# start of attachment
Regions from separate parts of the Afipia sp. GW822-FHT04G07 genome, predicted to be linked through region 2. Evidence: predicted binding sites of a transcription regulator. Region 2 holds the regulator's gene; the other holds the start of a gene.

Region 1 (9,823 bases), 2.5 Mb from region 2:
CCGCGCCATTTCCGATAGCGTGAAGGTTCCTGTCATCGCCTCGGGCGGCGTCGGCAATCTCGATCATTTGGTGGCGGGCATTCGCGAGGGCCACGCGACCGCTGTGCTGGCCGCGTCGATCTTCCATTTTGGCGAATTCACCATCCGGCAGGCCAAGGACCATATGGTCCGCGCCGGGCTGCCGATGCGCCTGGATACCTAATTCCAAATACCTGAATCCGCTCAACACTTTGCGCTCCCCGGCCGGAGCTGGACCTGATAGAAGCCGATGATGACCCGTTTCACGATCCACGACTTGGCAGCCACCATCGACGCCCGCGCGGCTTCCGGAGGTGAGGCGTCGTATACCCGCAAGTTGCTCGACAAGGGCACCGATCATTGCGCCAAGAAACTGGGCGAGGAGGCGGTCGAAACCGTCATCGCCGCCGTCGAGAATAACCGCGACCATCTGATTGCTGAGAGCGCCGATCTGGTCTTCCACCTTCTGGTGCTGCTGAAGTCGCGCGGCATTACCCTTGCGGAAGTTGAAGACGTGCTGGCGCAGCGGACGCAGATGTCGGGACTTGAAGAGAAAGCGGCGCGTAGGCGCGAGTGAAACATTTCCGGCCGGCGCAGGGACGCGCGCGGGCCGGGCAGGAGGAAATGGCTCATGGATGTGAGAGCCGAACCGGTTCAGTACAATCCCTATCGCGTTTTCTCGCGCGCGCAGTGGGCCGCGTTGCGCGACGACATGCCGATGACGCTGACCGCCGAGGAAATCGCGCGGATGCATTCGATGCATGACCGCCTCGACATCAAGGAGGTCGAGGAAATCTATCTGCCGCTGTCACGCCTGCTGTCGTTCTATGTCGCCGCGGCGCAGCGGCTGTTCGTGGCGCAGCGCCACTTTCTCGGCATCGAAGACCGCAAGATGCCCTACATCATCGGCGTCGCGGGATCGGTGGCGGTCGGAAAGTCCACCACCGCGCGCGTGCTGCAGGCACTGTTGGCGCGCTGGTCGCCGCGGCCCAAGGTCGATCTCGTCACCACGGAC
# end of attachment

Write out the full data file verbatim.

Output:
Regions from separate parts of the Afipia sp. GW822-FHT04G07 genome, predicted to be linked through region 2. Evidence: predicted binding sites of a transcription regulator. Region 2 holds the regulator's gene; the other holds the start of a gene.

Region 1 (9,823 bases), 2.5 Mb from region 2:
CCGCGCCATTTCCGATAGCGTGAAGGTTCCTGTCATCGCCTCGGGCGGCGTCGGCAATCTCGATCATTTGGTGGCGGGCATTCGCGAGGGCCACGCGACCGCTGTGCTGGCCGCGTCGATCTTCCATTTTGGCGAATTCACCATCCGGCAGGCCAAGGACCATATGGTCCGCGCCGGGCTGCCGATGCGCCTGGATACCTAATTCCAAATACCTGAATCCGCTCAACACTTTGCGCTCCCCGGCCGGAGCTGGACCTGATAGAAGCCGATGATGACCCGTTTCACGATCCACGACTTGGCAGCCACCATCGACGCCCGCGCGGCTTCCGGAGGTGAGGCGTCGTATACCCGCAAGTTGCTCGACAAGGGCACCGATCATTGCGCCAAGAAACTGGGCGAGGAGGCGGTCGAAACCGTCATCGCCGCCGTCGAGAATAACCGCGACCATCTGATTGCTGAGAGCGCCGATCTGGTCTTCCACCTTCTGGTGCTGCTGAAGTCGCGCGGCATTACCCTTGCGGAAGTTGAAGACGTGCTGGCGCAGCGGACGCAGATGTCGGGACTTGAAGAGAAAGCGGCGCGTAGGCGCGAGTGAAACATTTCCGGCCGGCGCAGGGACGCGCGCGGGCCGGGCAGGAGGAAATGGCTCATGGATGTGAGAGCCGAACCGGTTCAGTACAATCCCTATCGCGTTTTCTCGCGCGCGCAGTGGGCCGCGTTGCGCGACGACATGCCGATGACGCTGACCGCCGAGGAAATCGCGCGGATGCATTCGATGCATGACCGCCTCGACATCAAGGAGGTCGAGGAAATCTATCTGCCGCTGTCACGCCTGCTGTCGTTCTATGTCGCCGCGGCGCAGCGGCTGTTCGTGGCGCAGCGCCACTTTCTCGGCATCGAAGACCGCAAGATGCCCTACATCATCGGCGTCGCGGGATCGGTGGCGGTCGGAAAGTCCACCACCGCGCGCGTGCTGCAGGCACTGTTGGCGCGCTGGTCGCCGCGGCCCAAGGTCGATCTCGTCACCACGGAC